Where to Stay

Maria Island Penitentiary Accommodation

Maria Island National Park is unique, being part of a convict probation station, which is one of 11 historic places, that together form the ‘Australian Convicts Sites World Heritage Property’. It is an escape from the real world into the past with no shops with only ranger vehicles. Discover the many layers of human history and get up close to the abundant wildlife. The historic Penitentiary originally housed convicts from 1830. Today it provides basic bunkhouse – style accommodation in 9 rooms with 6 beds and 1 room with 14 beds.


Toilets, rainwater tanks and a communal mess hall (with lighting, power for charging small devices ie. phones and cameras and a kitchen including gas cookers and sinks) are adjacent to the penitentiary. Visitors to Maria Island National Park are advised that due to infrastructure repairs on the island, the public showers at Darlington Campground are expected to remain closed until 2025.

Checklist of things to bring

  • Bedding
  • Pots, pans and cooking implements
  • Crockery and cutlery
  • All of your food requirements (there are no shops)
  • Torch or lantern (candles are not permitted)
  • Esky (fridges are not provided)

Note: You can transport your gear in a trolley from the jetty to the Penitentiary, 500m away.

Arrival and Departure

  • Strict check-out time of 10am · Strict check-in time of 2pm
  • Use the Laundry room to store your luggage in before and after checking in if required
  • Trollies are available from the Darlington Jetty to assist in transporting your gear to the Penitentiary, 500m away.

Things to do

There is so much to do we recommend a stay of at least two nights to make the most of your trip.

  • There are great tracks for walking and cycling – bring your own bike or hire one including helmet to ride south to explore the isthmus
  • Climb Mt Bishop and Clerk and Mt Maria
  • Photograph the wildlife and heritage buildings

Need more information?

For more information on the Maria Island National Park Ph 03 6123 4040 or visit www.parks.tas.gov.au or email MariaIslandEnquiries@parks.tas.gov.au.

Ferry Timetable

The ferry sails to and from the island multiple times a day. In peak periods additional sailings will be made available. These times will occur automatically online. All departures are subject to demand and safe sailing conditions. Tickets must be presented when boarding at Triabunna and on the return leg from Maria Island. Please note what time the last ferry departs Maria Island. There is no provision for food supply on the island and no guaranteed overnight accommodation unless previously arranged. Bookings are now open for travel until the end of March 2024.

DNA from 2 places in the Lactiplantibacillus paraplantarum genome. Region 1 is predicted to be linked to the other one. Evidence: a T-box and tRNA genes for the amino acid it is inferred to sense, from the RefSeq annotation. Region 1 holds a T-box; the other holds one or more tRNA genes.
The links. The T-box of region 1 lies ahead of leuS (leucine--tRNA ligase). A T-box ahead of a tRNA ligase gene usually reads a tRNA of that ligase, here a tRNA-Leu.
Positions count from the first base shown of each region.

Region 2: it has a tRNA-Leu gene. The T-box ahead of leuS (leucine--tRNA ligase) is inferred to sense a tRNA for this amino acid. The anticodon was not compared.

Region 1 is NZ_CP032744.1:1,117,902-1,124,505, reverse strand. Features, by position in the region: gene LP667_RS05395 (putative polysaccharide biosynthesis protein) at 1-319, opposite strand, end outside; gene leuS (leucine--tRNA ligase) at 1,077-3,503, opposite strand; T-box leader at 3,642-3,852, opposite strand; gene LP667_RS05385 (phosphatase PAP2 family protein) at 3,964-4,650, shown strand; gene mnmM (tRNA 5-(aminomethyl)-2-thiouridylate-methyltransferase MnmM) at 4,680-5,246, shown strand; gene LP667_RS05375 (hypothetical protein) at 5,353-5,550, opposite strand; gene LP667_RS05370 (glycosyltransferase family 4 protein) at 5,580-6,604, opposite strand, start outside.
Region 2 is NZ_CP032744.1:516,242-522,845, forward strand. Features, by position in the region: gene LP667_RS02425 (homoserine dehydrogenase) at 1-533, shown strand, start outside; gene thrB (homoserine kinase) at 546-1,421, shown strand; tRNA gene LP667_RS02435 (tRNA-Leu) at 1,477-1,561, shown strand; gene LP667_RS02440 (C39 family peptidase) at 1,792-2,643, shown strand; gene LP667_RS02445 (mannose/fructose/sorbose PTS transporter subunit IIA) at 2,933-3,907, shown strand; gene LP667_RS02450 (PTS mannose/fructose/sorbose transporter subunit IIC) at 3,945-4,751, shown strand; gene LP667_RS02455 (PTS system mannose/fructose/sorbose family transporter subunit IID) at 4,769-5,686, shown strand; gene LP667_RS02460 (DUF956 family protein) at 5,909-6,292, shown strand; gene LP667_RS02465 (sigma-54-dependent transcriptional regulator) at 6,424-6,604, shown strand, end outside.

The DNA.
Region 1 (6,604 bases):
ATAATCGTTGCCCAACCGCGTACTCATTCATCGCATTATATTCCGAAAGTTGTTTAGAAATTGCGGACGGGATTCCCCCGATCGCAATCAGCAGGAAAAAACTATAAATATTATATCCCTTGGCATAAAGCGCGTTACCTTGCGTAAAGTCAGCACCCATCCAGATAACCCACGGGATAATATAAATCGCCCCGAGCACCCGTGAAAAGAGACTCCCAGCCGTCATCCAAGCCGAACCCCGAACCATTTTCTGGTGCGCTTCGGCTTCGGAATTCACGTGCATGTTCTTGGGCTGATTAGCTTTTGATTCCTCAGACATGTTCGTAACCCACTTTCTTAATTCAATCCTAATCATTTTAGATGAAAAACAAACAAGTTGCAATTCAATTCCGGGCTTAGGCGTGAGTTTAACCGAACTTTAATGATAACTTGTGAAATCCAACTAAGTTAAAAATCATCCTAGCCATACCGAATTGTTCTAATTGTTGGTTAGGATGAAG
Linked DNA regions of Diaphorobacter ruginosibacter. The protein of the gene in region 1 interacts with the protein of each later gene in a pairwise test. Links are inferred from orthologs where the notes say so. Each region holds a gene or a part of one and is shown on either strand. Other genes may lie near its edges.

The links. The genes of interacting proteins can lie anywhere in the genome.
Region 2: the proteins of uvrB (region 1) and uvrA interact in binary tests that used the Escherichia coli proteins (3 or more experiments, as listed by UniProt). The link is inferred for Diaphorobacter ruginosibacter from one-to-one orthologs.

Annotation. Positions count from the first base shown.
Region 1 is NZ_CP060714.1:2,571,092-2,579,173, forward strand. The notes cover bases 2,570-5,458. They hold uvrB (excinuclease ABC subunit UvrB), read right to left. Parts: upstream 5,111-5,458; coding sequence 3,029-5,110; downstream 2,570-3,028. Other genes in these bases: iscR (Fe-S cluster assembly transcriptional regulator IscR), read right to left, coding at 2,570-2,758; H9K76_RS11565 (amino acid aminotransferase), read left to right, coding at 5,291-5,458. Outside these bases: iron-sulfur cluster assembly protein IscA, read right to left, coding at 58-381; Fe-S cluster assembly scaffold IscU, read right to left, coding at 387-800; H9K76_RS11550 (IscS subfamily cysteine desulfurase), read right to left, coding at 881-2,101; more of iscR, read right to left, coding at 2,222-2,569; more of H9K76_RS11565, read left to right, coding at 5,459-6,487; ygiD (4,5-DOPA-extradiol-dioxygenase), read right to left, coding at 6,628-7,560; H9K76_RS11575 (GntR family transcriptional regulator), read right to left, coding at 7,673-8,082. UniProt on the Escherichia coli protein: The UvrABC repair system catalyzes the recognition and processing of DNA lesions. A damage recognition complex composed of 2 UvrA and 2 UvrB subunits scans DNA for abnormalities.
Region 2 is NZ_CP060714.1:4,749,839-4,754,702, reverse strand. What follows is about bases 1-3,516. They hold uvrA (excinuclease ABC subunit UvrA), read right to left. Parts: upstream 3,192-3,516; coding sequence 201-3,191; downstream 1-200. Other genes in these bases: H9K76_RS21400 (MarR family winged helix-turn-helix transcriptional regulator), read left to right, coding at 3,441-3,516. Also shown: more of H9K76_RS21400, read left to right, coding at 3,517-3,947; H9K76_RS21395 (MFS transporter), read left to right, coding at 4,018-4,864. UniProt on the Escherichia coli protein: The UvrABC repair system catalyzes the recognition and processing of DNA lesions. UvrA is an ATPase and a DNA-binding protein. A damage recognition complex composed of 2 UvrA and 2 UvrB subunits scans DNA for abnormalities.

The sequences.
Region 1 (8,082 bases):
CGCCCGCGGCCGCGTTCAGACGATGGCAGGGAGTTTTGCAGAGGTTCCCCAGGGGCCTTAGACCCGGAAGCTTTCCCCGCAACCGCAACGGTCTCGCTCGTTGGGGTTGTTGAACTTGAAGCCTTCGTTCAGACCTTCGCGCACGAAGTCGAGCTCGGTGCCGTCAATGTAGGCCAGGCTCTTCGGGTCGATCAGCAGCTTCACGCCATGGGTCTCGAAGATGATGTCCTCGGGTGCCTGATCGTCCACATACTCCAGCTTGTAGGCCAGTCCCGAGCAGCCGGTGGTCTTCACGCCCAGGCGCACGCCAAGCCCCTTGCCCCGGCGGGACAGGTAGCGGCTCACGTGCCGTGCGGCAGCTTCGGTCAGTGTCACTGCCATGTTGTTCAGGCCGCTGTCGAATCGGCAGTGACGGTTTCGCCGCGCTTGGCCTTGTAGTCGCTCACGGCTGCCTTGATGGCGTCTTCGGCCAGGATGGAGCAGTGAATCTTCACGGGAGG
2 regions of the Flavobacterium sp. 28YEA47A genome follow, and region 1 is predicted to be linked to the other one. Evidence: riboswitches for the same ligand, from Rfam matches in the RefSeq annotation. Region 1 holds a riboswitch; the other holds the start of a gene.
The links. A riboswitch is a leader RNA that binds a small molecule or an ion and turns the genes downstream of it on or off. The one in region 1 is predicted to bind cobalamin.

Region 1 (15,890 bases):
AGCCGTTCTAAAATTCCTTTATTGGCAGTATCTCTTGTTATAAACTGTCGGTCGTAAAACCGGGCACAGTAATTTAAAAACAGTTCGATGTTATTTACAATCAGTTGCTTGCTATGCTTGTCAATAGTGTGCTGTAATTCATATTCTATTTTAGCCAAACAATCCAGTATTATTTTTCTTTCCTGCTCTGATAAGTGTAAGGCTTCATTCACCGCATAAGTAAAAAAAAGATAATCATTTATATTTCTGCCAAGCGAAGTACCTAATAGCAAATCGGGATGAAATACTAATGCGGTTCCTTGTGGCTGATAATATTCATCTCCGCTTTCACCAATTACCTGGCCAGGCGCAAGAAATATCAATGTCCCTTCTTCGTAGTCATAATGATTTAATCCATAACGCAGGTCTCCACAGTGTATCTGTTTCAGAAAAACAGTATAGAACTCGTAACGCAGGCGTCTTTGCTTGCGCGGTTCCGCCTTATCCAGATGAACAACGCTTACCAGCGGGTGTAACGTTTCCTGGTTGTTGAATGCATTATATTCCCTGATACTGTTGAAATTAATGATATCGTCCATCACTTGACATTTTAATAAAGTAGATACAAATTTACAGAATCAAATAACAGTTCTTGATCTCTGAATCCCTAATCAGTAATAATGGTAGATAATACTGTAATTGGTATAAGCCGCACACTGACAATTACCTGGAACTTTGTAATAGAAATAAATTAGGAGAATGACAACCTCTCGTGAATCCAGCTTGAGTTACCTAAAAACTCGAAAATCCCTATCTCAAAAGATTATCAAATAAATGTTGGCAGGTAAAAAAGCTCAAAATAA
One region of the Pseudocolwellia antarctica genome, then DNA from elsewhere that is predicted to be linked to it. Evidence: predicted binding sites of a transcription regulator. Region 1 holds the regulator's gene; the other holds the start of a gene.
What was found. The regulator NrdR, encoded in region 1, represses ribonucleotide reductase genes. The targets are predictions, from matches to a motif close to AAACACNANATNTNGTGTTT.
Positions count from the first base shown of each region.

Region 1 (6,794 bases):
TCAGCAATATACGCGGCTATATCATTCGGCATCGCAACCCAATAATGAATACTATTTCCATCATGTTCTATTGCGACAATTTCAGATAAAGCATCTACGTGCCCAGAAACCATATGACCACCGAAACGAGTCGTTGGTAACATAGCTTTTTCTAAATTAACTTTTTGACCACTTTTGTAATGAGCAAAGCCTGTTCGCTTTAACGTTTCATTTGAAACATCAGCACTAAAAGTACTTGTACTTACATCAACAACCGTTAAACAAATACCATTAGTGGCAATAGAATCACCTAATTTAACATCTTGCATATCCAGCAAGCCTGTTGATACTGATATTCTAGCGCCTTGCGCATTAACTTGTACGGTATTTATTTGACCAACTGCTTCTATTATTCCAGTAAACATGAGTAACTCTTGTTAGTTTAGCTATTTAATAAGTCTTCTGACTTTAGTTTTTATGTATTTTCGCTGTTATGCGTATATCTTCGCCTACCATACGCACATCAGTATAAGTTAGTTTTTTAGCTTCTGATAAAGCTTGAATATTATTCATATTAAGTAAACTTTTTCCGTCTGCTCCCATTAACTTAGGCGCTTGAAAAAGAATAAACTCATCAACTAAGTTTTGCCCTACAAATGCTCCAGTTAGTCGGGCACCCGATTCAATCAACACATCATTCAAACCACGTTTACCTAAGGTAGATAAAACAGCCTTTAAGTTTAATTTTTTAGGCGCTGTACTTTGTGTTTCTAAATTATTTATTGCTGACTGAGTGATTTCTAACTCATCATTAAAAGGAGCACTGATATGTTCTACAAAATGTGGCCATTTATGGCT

For all Penitentiary bookings, click on the Bookings button below. Payment must be made in full at the time of booking. It is possible to book up to 6 months in advance.  Each room has bunk beds with covered mattresses, a wood fired stove for heating (wood provided during winter months only) and a table and seats, however there is no power, running water, locks or lighting in the rooms – you will need to bring your own equipment as per the checklist above. Candles are not permitted. Emergency Procedures are posted in each Penitentiary Room so you and all members of your party are advised to familiarise yourself with the Procedures on arrival.   BOOK NOW  

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© East Coast Tasmania Tourism

The Tasmanian tourism industry acknowledges the Tasmanian Aboriginal people and their enduring custodianship of lutruwita / Tasmania. We honour 40,000 years of uninterrupted care, protection and belonging to these islands, before the invasion and colonisation of European settlement. As a tourism industry that welcomes visitors to these lands, we acknowledge our responsibility to represent to our visitors Tasmania's deep and complex history, fully, respectfully and truthfully. We acknowledge the Aboriginal people who continue to care for this country today. We pay our respects to their elders, past and present. We honour their stories, songs, art, and culture, and their aspirations for the future of their people and these lands. We respectfully ask that tourism be a part of that future.